I came across a very interesting post at one of my favorite blogs from Minnesota Orthopedic Surgeon, Lance Silverman, M.D with
He took a look at doctors who buy Twitter followers and pointed out:
I believe buying Followers in order to convey a greater sense of importance is a shady technique that speaks to the genuineness of a doctor or his marketing team. A doctor who pays for Followers does so in hopes that it will trick real people into spending money by going to that doctor for services. In essence, the doctor is taking a small gamble that the fake Followers will lead to a big payday. Do you want a doctor who is mainly interested in lining his wallet? I didn’t think so.
I’ve been on Twitter for a few years now, but my main reason for being on the social networking site isn’t to gain Followers, it’s to spread my knowledge to others and to learn from industry professionals. Twitter is one of the few places on earth where individuals and professionals can share their stories for the betterment of one another.
It got me thinking about all of the lawyers with Twitter accounts and Facebook pages. What real affect do they have? I have over time built up a decent number of followers with @Bblaw on twitter and the Bradshaw and Bryant Facebook page, but that is because I like the interaction. I would expect that we get searched sometimes to see if we have these pages, but I would never expect a client to choose us based on the numbers.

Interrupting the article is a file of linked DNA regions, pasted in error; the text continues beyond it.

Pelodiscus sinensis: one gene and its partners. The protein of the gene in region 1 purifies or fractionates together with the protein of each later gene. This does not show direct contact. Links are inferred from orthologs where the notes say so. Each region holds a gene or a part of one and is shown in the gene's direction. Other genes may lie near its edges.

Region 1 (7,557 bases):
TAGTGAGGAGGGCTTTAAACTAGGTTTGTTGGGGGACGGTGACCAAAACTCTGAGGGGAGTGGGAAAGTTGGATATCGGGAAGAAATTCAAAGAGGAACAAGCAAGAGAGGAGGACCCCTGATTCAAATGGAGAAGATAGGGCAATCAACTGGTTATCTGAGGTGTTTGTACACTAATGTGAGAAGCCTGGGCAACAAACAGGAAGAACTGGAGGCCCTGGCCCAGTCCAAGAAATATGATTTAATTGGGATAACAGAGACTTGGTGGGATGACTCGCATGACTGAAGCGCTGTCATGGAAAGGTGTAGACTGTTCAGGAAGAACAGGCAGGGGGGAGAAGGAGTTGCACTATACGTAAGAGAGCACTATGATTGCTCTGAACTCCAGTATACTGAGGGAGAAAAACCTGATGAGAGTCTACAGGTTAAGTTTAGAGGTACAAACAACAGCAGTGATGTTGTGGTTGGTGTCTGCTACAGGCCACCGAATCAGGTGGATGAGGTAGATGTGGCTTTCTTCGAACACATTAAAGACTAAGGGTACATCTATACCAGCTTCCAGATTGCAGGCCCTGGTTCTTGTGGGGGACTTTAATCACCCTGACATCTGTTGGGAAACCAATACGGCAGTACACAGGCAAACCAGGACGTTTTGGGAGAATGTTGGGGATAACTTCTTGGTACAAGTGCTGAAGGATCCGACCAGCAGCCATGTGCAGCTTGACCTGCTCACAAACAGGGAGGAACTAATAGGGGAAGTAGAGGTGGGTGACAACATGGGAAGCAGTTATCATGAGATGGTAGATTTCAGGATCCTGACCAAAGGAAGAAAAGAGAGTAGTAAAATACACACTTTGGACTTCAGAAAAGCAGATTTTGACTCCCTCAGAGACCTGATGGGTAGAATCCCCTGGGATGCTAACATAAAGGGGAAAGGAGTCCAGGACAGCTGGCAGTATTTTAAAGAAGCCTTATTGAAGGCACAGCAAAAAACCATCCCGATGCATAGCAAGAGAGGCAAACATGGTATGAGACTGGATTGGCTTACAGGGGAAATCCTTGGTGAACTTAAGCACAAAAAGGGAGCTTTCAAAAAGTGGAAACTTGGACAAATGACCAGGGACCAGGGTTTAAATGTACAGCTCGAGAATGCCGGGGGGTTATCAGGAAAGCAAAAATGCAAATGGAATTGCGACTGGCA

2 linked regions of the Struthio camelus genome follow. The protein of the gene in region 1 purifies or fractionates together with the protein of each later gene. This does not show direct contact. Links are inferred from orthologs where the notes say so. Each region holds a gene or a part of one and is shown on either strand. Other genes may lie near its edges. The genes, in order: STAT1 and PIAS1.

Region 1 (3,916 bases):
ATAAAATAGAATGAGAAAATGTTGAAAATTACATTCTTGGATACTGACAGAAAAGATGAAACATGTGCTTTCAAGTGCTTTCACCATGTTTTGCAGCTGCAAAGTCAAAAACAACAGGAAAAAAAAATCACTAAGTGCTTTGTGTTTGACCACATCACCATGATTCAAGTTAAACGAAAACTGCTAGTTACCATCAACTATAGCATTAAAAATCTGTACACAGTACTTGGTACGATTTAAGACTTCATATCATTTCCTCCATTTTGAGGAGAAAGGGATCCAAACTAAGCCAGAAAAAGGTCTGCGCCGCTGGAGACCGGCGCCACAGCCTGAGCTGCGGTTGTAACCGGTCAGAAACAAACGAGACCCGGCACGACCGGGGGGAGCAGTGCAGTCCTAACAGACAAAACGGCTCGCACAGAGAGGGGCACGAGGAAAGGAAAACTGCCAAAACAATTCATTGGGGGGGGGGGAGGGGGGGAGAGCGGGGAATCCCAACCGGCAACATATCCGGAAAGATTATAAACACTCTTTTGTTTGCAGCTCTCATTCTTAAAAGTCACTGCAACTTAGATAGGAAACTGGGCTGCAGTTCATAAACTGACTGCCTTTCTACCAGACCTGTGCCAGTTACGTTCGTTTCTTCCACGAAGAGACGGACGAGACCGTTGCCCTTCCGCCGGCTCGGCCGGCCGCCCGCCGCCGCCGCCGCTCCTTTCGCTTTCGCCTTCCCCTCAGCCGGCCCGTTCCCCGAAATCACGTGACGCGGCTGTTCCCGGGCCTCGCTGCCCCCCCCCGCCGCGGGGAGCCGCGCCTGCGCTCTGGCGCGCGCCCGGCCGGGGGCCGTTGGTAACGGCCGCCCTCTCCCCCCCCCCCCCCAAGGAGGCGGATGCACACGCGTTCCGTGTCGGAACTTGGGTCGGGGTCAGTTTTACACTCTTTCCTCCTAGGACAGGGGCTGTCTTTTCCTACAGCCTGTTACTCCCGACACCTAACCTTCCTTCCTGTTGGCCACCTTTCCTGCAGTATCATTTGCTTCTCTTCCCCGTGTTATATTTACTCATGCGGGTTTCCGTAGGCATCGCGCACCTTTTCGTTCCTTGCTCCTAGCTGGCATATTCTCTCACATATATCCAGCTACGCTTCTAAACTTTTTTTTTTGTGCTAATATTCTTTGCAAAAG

I also agree with the good doctor, that buying leads are worthless. You build the numbers with interactions and trying to get interesting information out. I use both platforms to get these blog posts out to the public. I use them to talk about sports and TV/Movie news. Like the blog posts, I hope at least part of the time I am getting something interesting out there.
As for the numbers themselves, I don’t see them as mattering. Just as there are small accounts with double digits, there are accounts with millions of followers. Why does it really matter what the number is? As always, the best way to find a lawyer is to ask around from the people you know and trust. If that doesn’t work, do some research and talk to a couple that you like. Then choose the one who you think will work the best for and with you.
A founding partner with Bradshaw & Bryant, Mike Bryant has always fought to find justice for his clients—knowing that legal troubles, both personal injury and criminal, can be devastating for a family. Voted a Top 40 Personal Injury "Super Lawyer" multiple years, Mr. Bryant has also been voted one of the Top 100 Minnesota "Super Lawyers" four times.